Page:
It was 6:00 p.m. My husband I sat in the nearly empty restaurant and breathed a sigh of relief. Ah! Quiet! No chasing around 4 kids, no cooking or ordering meals that no one ate, then cleaning the mess that comes with infants throwing food from high chairs and toddlers spilling their drinks. No one crawling in our laps while we ate, or calling us from the bathroom to help wiping. No one whining about stomachaches at the table only to ask for dessert five minutes later. No one asking us so many questions that we couldn’t think straight, or fighting over where to sit, or arguing over who gets the pink bowl tonight.
So, you know what my husband and I did after we ordered a drink? We talked about our kids, of course! We discussed where each child was or would be going to school, what new medical issues needed addressing, how our kids were behaving and what each one of them needed in the upcoming week. We tried to make important decisions about where we should be spending and saving our money.
Finally, about an hour into dinner, we relaxed and laughed about life and its constant chaos. Just as we were feeling that warm glow, it was time to pack it in and put 4 tired kids to bed. God forbid we stayed out too late, or enjoyed more than a drink or two, because we knew at least one kid would be up that night and that, at the very least, all of them would be ready to go at 6:00 a.m. the next morning.
I don’t have to tell you that becoming a mom is a huge adjustment. It’s a physical adjustment as your body creates, feeds, and delivers a baby. It’s an emotional adjustment as you realize the intensity of loving and caring for another human being in a way you never have before. It’s a social adjustment as you meet other parents and learn to navigate life as a parent that works outside the home or stays home with your child. It’s a financial adjustment as you not only have a whole new set of expenses, but also need to consider saving for the future.
Each adjustment comes with huge sacrifices…and huge rewards. You lose the way your body used to look, but you learn about strength you never knew you had. You feel so frustrated and overwhelmed by caring for children, but you learn about love and gratitude and putting small problems into perspective. You miss your old social life, but meet new friends and participate in new activities. You might miss an old sense of financial freedom, but become wiser about how you are spending your money and appreciate not cluttering your life with unnecessary things.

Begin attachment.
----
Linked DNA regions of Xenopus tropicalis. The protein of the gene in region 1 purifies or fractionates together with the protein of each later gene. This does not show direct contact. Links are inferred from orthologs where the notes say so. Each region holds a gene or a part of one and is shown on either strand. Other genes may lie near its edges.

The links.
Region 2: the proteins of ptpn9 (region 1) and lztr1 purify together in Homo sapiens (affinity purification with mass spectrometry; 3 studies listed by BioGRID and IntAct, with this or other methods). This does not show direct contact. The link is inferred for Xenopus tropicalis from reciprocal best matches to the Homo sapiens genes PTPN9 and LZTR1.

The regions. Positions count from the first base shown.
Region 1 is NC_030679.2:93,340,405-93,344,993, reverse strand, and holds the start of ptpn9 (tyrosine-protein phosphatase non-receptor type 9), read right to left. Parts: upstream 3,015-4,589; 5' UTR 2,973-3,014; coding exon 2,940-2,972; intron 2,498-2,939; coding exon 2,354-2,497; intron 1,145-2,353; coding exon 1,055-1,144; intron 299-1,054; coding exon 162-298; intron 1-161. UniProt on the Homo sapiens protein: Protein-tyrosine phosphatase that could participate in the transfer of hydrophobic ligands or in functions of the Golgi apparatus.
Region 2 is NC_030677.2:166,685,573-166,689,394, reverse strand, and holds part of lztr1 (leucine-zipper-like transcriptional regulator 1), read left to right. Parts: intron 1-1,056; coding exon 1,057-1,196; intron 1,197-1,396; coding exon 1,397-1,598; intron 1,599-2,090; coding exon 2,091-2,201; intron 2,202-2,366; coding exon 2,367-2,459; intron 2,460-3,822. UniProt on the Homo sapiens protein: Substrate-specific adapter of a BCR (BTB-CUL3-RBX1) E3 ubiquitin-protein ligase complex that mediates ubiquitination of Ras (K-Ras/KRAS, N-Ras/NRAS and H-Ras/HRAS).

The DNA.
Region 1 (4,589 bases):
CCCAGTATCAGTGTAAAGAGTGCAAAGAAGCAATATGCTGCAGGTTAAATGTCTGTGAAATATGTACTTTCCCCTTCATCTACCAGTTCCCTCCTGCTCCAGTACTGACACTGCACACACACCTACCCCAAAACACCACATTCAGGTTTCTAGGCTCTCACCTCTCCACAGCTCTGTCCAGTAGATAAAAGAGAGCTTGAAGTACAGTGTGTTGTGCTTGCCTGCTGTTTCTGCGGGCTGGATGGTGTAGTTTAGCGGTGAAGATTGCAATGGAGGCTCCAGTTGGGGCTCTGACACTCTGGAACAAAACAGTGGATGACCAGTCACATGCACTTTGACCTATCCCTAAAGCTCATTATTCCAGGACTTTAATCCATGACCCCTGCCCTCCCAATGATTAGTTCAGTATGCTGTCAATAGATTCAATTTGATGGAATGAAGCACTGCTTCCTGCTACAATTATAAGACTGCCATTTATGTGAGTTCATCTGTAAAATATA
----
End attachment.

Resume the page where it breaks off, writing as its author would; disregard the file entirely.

And that’s when it hit me. With all of the changes and adjustments that come with motherhood, there is one feeling that I miss the most: the carefree feeling of being independent. It’s a feeling that is actually the flipside of the feeling I cherish the most: that of being truly needed and loved by my family. I know how much of a blessing it is to have my family, and I wouldn’t trade a second of it. But there is no denying the emotional and physical exhaustion of being responsible for the well-being of young children.
I miss being able to get up and go somewhere without first figuring out childcare for 4 kids, timing naps and activities and pick-ups and drop-offs, packing diapers and clothes and backpacks and snacks. I miss being somewhere and not worrying about when I had to get back, making sure I wasn’t taking advantage of caregiver or stressing a child. I miss being out, and not having one half of my brain wondering if my kids were safe and happy without me.
Rationally I know that one day, I’ll go out to dinner with my husband, and it won’t seem like such a big deal. Our kids will be older, maybe even moved out, and we’ll go out when we want and stay as long as we want. We’ll probably still talk about our kids, but our thoughts and opinions won’t hold nearly as much weight. I’ll always worry about them, but they won’t be so intensely dependent on me anymore. It’ll be yet another stage of adjustment in being a mom.
And you know what feeling I’ll probably miss the most then? I’ll miss the constant barrage of questions, the little hands and squirmy bodies squished up against me all the time, the constant onslaught of decisions and hectic schedules. My time will be my own again, and most likely I’ll miss sharing so much of it with everyone else.
Motherhood, and all of life, is a series of adjustments.